Mad Hatter Brewing founder to launch ‘apothecary’ brewpub

Gareth Matthews, founder of Mad Hatter Brewing, is set to unveil his new venture called Gibberish which will allow him to brew in small batches and “spend silly amounts of money on nice ingredients.”

Gareth Matthews. Photo: Twitter

Matthews told the drinks business that he wanted to “get back to brewing beer” and brew in small, 400 litre batches, selling directly to the customer, which he described as “really exciting”.

“I don’t really enjoy managing people, brewing on a big scale, or having to think too much about sales and packaging,” said Matthews.

Having completed a PhD with a focus on the hospitality industry, Matthews revealed that it has always been his dream to have a venue where the entire production and consumption process is conducted under one roof.

“I find the thought of producing beer that is also consumed on the premises, and the creation of an experience that is produced, exchanged, consumed at the same time and in the same space, a very interesting and exciting prospect”.

Why Gibberish?

Matthews told the drinks business that the name ‘Gibberish’ was chosen for many different reasons.

Firstly, said Matthews, it maintains “a link to madness and Mad Hatter”.

In addition, the name reflects Matthews’ desire to remove the jargon from craft beer and instead focus on its taste.

“I think that the craft beer world is in danger of becoming a little pretentious, and the serious detailed descriptions can be a bit much at times,” said Matthews.

“A nice beer is a nice beer at the end of the day, and often defies description. And, I suppose, I like the idea that after a few beers, people will inevitably be talking gibberish anyway!”

Lastly, there is the link between alchemy and the term ‘gibberish’. Jābir ibn Hayyan (c.721 – c.815), also known by his latinised name ‘Geber’, was one of the first chroniclers of alchemy in the early Islamic period. His writings, of which 3,000 treatises and articles are credited (although this has been disputed), are known for their esoteric language and rarely made sense to those unfamiliar with the Jabirian school of alchemy. A later scholar subsequently attempted to translate his works into latin, and this is thought to be origin of the word ‘gibberish’. 

Location and beers

The Gibberish brewpub will be located in Mad Hatter’s former premises in Caryl Street in Liverpool. It will have seating for around 150 people and will boast a beer list divided into ‘hop forward’, ‘malt forward,’ ‘sours,’ ‘yeast forward,’ cask ale and guest beer sections.

Matthews said: “There will be 12 keg taps, 3 cask hand pulls, and possibly a permanent Prosecco tap – it is Liverpool after all!”

The yeast-forward section groups together Belgian style beers, German wheat beers and other similar styles into one category.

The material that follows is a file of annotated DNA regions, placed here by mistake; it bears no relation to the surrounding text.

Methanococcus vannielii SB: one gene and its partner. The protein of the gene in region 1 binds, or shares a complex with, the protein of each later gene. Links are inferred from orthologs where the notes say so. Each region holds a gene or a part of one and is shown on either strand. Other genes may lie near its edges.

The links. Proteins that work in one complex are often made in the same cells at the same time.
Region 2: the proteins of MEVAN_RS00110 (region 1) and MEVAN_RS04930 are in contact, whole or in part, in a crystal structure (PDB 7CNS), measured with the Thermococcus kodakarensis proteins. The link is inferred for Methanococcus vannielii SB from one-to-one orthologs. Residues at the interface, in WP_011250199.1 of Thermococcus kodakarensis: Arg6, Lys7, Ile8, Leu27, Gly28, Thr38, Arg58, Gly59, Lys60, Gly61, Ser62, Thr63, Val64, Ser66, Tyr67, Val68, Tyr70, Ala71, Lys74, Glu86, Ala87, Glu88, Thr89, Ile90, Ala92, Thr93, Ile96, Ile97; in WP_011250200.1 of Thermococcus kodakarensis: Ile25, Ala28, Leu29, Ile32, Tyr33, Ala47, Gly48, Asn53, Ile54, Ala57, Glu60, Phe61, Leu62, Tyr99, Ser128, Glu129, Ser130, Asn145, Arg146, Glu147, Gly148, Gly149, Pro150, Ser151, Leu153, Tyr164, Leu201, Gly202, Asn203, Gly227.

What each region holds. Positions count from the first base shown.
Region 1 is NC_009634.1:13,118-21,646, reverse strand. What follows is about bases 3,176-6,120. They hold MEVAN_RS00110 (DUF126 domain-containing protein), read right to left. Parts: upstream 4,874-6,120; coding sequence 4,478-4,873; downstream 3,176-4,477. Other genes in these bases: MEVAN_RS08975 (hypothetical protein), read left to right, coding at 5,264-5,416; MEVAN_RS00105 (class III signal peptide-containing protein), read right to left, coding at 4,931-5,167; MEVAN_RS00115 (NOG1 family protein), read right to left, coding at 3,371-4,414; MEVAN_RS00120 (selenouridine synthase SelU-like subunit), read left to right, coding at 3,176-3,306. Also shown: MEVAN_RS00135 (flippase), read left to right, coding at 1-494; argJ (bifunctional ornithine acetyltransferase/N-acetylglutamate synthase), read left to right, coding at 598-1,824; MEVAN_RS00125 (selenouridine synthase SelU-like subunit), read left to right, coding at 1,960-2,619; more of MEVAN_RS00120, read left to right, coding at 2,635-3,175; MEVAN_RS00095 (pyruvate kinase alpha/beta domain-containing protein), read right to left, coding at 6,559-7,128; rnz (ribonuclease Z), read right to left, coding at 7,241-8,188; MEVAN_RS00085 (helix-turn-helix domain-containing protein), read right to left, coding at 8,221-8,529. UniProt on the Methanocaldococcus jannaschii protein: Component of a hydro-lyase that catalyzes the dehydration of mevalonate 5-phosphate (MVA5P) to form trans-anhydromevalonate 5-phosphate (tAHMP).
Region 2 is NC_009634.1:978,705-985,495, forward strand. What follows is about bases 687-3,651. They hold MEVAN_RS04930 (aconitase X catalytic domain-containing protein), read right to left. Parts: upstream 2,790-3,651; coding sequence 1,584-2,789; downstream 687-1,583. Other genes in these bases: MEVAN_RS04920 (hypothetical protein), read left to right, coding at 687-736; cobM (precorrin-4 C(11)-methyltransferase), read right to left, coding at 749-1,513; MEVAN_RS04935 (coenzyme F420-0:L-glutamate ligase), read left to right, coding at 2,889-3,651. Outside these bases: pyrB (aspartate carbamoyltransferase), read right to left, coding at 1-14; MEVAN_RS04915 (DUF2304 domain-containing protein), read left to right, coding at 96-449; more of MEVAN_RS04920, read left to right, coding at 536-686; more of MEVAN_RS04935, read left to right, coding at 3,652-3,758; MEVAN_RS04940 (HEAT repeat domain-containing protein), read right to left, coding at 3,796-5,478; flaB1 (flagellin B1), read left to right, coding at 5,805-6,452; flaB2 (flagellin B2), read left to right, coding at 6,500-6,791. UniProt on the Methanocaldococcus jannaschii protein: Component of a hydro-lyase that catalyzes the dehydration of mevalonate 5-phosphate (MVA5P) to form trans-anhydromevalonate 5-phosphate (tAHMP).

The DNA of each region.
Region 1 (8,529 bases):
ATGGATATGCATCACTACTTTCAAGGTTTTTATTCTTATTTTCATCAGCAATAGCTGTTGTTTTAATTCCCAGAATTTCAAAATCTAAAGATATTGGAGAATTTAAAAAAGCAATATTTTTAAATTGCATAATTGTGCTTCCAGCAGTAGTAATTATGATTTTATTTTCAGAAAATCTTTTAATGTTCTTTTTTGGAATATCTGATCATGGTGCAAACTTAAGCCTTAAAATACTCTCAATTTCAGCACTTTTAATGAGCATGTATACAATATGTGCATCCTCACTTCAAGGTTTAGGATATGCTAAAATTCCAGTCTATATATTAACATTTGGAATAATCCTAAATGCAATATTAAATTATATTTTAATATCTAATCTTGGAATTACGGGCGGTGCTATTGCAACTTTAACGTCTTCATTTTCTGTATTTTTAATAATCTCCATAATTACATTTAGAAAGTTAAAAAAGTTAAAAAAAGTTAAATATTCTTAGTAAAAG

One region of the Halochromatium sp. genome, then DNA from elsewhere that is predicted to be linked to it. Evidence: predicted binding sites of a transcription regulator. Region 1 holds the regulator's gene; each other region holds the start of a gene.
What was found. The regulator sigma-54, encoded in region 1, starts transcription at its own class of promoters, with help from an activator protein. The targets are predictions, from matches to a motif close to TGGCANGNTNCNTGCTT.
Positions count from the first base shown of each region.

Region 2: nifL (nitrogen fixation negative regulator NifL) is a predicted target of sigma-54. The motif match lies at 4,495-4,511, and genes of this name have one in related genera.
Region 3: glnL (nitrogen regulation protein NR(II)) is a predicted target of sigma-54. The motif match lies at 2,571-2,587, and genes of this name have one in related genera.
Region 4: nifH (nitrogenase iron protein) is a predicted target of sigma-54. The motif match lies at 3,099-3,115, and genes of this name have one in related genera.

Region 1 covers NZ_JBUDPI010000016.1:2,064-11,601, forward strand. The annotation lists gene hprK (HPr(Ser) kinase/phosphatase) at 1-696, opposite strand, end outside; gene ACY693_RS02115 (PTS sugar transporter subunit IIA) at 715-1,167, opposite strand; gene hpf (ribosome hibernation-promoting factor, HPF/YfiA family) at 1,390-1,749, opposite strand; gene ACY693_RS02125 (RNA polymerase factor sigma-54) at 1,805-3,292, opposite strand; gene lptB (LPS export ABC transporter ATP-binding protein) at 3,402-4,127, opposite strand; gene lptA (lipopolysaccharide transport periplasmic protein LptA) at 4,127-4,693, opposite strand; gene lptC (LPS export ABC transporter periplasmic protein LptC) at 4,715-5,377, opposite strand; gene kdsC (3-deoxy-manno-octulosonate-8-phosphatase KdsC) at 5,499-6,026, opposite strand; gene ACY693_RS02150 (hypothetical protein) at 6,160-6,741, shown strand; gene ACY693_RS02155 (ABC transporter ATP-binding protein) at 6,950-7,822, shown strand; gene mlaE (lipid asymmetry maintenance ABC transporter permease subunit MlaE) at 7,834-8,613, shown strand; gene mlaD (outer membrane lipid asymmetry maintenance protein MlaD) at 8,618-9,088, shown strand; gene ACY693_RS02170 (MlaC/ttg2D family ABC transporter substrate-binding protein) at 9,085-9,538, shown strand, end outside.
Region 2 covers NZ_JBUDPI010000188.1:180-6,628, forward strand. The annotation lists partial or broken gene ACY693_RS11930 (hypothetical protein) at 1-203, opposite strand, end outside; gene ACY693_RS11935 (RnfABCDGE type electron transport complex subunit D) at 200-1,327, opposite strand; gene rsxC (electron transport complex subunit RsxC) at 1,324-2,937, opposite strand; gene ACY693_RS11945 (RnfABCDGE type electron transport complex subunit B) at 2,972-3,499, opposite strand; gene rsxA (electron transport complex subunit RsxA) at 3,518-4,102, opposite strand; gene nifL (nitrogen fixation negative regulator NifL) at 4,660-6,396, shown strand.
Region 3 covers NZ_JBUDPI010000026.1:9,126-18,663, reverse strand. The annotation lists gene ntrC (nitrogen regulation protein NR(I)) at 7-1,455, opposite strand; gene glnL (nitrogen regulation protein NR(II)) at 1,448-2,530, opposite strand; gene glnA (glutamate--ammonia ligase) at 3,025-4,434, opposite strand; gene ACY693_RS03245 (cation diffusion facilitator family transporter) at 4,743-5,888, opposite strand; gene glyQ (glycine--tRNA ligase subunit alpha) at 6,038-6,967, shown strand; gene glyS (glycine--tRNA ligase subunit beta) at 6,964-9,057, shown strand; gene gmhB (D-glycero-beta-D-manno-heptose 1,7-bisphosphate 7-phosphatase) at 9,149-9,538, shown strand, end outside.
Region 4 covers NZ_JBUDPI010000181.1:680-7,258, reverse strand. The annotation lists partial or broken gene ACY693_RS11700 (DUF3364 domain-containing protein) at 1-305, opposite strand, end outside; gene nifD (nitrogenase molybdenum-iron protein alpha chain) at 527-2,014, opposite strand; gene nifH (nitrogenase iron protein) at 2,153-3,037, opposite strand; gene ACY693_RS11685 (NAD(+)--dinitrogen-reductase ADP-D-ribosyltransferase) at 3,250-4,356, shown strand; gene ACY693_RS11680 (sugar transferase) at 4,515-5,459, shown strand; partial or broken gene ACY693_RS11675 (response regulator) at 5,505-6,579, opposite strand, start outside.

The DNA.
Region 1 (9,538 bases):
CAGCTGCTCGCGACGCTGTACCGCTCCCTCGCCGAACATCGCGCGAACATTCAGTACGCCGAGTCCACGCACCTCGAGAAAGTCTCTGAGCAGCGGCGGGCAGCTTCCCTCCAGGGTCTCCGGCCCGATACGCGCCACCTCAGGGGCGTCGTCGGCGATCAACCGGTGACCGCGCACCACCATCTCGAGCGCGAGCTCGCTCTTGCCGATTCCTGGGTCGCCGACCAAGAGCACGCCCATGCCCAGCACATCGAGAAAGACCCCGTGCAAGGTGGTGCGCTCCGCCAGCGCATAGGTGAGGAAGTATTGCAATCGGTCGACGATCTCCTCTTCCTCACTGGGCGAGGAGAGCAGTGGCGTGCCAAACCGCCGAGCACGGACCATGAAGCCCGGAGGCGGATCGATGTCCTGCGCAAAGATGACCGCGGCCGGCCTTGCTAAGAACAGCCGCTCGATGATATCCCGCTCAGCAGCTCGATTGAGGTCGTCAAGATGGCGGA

Matthews continued: “I decided last night, after much deliberation, to take on the cask challenge because I do love well kept cask ale, and I have the opportunity to really look after it and make sure it’s kept well and dispensed well.”

“I also have a huge ‘hop rocket’ that will allow me to churn out some lovely hoppy beers, cask included.”

As well as cask and hopped beers, Matthews also wants to make “a few keeping beers” including imperial stouts, quadrupels, barley wines and some barrel-aged beers which will be put into 75cl bottles.

“There will be a 25ft high set of shelves behind the bar where these beers will be kept, and a really tall ladder to reach them with,” added Matthews. “I want the bar to have a kind of apothecary look to it”.

A focus on ingredients

One of the principal reasons behind the decision to launch Gibberish was that it would allow Matthews to spend more on ingredients.

He told db that the beers would share similarities with those of Mad Hatter – whose brews have included ingredients such as Greek yoghurt, cucumbers and Sichuan pepper – but with a bigger budget.

They will be “more towards luscious exquisite beers, with a bit of madness,” said Matthews. “I want to bring back the ‘truffle tripel’ and make an Eton Mess sour and a charcoal stout. The ingredients for beers like that are too prohibitively expensive to produce for sale to retail outlets on keg, but in a brewpub anything is possible!”

Mad Hatter beers. Photo: Mad Hatter Brewing

Matthews launched Mad Hatter Brewing Co. in 2012 with a £1,000 loan, after deciding to start brewing commercially in his parents’ garage using a 40 litre brew kit. Having initially pursued a career in academia, Matthews first tried his beers out on punters at a Christmas market at Sledmere House near Bridlington. After standing in the snow for two days, he sold all his beer and had officially caught the bug. The company officially started trading in February 2013.

Mad Hatter subsequently moved to Liverpool and has operated out of several premises in the city’s famed ‘Baltic Triangle’. It is currently based in North Liverpool and now uses a 20bbl (barrel) steam powered brewing kit that was formerly owned by Wylam Brewery.

Matthews will remain as director of Mad Hatter but the company will be principally run by Sue Starling.

Matthews commented: “Mad Hatter will be safe and sound in Sue’s hands. I am still a director, and I will make sure the beers remain great and interesting”.

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